When you talk about data sources in the context of Windows Forms data binding, keep in mind that the data binding mechanisms are designed to be agnostic of the actual type of the collection of data, as well as the type of the individual data items in the collection. Also, in the context of data binding, data sources mean in-memory stores of data, as opposed to the actual data sources where the data came from, like a database or object persistence store. So while you might often deal with data sources that are typed DataSets where the collections are strongly typed data tables and the items are strongly typed data rows, you might just as often deal with custom collection classes containing custom business objects. When the collection is a data table, the data items are rows and the data members within a row are fields. For custom objects the items are the object instances and the data members are the public properties on those objects.

The data binding mechanisms of Windows Forms don’t really care whether you are binding to DataSets or custom collections as long as the collection and object types implement a certain set of interfaces that indicate what their capabilities are with respect to data binding. The minimum requirement for a collection to be used with Windows Forms data binding is to implement the IList interface. Doing so allows items in the collection to be iterated over, displayed, and edited if desired. However, if the collection implements the IBindingList interface, it can support filtering and sorting as well.

Data Binding Components
The two key classes that simplify complex binding scenarios in Windows Forms 2.0 are the BindingSource component and the Binding class. The BindingSource component is used for setting up associations between controls and collections of data, and the Binding class is used to set up a one-to-one correspondence between an individual property on a control, and a data property or field within a data source. These objects basically provide a layer of indirection between the bound controls and their actual data source. Instead of binding the controls directly to the data sources or collections of data objects, you instead bind the controls to either a BindingSource object or a Binding object.

Instead of binding the controls directly to the data sources or collections of data objects, you instead bind the controls to either a BindingSource object or a Binding object.

You use a BindingSource if the control displays information from more than one data item in the collection at a time, such as a grid, list, or combo box, and you use a Binding object if the control only displays information from a single property or field on a single data item at a time, such as a label or textbox. Binding objects can use a BindingSource as their data source, and one BindingSource can be used as the data source for another BindingSource, allowing you set up hierarchical bindings.

Figure 2 depicts various combinations of form controls and binding objects. The arrows represent a data source reference from one object to another. You can see the use of a BindingSource as an intermediary between a collection (data source) and a grid or list control. You can also see that I used one BindingSource as the data source for another BindingSource, where the first BindingSource is set as the data source for a ListBox in the form. TextBox controls will always use a Binding object to set up the data binding, but that Binding object will often use a BindingSource as its data source, providing a layer of abstraction between the control bindings and the underlying data.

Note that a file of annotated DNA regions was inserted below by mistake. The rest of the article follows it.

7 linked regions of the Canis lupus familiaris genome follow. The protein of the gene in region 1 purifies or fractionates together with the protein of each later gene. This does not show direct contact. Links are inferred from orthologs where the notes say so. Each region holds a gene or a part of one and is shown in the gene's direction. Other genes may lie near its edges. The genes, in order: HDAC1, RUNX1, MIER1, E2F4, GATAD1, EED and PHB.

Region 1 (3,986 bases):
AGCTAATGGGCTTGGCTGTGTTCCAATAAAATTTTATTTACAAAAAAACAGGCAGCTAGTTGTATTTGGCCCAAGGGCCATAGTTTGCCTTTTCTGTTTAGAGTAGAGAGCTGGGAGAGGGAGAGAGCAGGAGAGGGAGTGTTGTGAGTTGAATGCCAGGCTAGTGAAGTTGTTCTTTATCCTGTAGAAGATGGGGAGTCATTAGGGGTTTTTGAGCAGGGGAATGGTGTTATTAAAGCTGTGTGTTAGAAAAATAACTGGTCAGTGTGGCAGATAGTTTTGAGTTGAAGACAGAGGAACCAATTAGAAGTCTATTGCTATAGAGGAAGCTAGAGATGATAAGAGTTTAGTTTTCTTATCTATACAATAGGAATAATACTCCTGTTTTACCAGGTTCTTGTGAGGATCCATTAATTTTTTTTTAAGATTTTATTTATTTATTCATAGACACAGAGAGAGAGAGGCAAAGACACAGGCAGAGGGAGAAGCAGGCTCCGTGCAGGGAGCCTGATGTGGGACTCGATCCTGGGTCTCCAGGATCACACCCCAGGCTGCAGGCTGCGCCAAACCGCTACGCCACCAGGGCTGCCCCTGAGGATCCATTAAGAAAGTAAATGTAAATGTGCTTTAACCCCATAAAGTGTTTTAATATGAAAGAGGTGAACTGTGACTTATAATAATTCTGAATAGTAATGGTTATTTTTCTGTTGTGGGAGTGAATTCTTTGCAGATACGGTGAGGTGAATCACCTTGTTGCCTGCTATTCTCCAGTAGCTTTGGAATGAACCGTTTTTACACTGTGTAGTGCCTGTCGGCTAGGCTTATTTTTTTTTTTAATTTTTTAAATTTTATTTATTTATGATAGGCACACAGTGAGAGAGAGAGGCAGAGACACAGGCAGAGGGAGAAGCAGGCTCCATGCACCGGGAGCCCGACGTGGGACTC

Figure 2: Controls, binding objects, and data sources.

There are several advantages to having this extra layer of abstraction. The first is that if multiple controls are bound to the same data source, they can all be updated to a new or refreshed data source by setting the data source on the BindingSource, rather than updating the data source on every individual control. Additionally, the BindingSource object gives you direct access to the underlying collection of data as a list of objects, allowing you to work with the collection without knowing its type. The BindingSource component also gives you easy access to the current item within the collection, the ability to set which item is current, and it raises a number of events that allow you to monitor changes in the underlying data source in ways that were very challenging to achieve prior to the introduction of the BindingSource component.

To work with a BindingSource component, you set its DataSource property to reference a collection of data items, where the collection implements the IList interface. If the data source is something like a DataSet, which contains a collection of collections, then you can set the DataMember property of the BindingSource to the name of the property within the data source that represents the list that you want to bind to. To work with a Binding object, you create an instance of the Binding object and add it to the DataBindings collection on the Control base class from which all controls derive. In creating the Binding object, you specify the name of the property on the control that is being bound (such as the Text property on a TextBox control), the data source (which can be a collection or an individual object instance), and the name of the data member within the data source to bind to the control property (such as the au_name field if the data source represents the authors table).